It is never useful to specify more partitions than the number of CPUs reported by the operating system.
All nodes in the cluster will use the same number of partitions, so the best performance is achieved by using a cluster with all nodes having the same physical architecture (i.e. cores).
In addition to configuring the database process on each node of the cluster, the deployment file lets you enable and configure a number of features within VoltDB. Export, automatic snapshots, and network partition detection are all enabled through the deployment file. The later chapters of this book describe these features in detail.
An important aspect of these features is that some of them make use of disk resources for persistent storage across sessions. For example, automatic snapshots need a directory for storing snapshots of the database contents. Similarly, export uses disk storage for writing overflow data if the export client cannot keep up with the export queue.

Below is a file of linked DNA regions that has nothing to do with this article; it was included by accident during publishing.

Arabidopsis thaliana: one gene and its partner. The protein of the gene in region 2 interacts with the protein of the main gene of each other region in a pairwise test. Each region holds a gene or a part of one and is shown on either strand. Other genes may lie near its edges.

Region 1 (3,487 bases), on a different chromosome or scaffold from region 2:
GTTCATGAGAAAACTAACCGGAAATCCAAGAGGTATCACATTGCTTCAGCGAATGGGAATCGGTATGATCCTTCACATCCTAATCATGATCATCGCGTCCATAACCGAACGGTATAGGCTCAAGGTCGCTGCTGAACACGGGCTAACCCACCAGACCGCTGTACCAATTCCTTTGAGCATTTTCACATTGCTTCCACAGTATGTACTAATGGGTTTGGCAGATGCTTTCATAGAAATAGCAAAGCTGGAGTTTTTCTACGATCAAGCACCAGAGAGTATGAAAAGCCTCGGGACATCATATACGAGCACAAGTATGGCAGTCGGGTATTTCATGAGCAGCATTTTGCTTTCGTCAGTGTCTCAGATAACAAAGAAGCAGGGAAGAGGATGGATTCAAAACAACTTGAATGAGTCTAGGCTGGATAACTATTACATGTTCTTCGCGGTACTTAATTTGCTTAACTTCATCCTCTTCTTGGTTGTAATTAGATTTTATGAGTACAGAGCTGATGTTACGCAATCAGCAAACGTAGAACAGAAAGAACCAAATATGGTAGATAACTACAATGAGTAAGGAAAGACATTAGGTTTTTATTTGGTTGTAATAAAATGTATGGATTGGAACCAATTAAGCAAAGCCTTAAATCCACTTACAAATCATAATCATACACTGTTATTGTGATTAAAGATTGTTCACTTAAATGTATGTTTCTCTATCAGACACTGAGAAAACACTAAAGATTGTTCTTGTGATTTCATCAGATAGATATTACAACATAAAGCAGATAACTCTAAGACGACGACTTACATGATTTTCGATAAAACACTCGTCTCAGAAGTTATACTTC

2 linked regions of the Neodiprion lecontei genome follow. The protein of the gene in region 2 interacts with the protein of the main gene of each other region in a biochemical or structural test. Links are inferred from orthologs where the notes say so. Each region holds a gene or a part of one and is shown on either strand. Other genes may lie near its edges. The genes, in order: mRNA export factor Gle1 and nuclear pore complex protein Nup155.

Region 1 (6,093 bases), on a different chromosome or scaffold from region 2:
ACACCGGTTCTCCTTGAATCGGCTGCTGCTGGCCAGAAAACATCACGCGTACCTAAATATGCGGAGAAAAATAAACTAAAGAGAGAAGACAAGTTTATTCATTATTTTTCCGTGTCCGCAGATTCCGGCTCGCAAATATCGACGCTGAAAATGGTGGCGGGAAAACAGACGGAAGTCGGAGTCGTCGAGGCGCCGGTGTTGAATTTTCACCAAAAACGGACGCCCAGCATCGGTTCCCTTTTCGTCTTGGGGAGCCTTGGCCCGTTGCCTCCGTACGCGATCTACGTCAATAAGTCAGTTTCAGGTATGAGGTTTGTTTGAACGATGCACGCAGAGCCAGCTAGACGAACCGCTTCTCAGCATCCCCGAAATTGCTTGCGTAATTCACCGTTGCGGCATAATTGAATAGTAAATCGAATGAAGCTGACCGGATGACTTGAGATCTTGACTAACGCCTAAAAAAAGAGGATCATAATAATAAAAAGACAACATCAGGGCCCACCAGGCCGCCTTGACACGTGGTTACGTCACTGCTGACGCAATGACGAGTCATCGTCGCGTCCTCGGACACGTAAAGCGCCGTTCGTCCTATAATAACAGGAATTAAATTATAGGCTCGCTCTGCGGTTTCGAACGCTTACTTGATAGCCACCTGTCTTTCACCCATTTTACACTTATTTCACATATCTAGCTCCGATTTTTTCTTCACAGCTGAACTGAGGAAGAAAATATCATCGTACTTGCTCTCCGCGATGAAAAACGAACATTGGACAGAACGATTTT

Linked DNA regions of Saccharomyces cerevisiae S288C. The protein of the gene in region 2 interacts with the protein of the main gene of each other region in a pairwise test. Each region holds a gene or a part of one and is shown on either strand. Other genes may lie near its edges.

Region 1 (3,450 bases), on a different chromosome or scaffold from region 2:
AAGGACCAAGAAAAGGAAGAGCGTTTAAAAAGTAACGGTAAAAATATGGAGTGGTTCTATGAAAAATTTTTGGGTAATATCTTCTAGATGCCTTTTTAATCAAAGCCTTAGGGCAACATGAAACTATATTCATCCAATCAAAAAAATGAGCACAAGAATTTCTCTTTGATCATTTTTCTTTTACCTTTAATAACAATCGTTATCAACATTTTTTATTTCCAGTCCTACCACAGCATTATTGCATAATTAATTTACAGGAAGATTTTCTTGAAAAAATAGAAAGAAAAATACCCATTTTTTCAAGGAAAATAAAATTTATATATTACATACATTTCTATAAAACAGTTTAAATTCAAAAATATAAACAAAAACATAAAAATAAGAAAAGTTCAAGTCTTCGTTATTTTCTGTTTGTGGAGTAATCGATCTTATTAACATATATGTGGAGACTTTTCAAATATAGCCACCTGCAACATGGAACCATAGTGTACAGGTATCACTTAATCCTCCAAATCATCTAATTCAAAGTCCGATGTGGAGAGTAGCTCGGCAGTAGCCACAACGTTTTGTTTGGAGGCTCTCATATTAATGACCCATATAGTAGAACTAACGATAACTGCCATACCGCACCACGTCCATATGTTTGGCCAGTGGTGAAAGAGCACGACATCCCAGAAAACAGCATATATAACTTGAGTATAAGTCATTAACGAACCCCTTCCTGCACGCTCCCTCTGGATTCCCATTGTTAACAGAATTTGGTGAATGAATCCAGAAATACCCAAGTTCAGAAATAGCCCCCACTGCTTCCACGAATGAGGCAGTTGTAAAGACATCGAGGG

You can specify individual paths for each feature, or you can specify a root directory where VoltDB will create
subfolders for each feature as needed. To specify a common root, use the
<voltdbroot> tag (as a
<paths>) to specify where VoltDB will store disk files. For example, the following
<paths> tag set specifies
/tmp as the root directory:
<paths> <voltdbroot path="/tmp" /> </paths>
Of course, /tmp is appropriate for temporary files, such as export overflow. But /tmp is not a good location for
files that must persist when the server reboots. So you can also identify specific locations for individual features. For
example, the following excerpt from a deployment file specifies
/tmp as the default root but
/opt/voltdbsaves as the directory for automatic snapshots: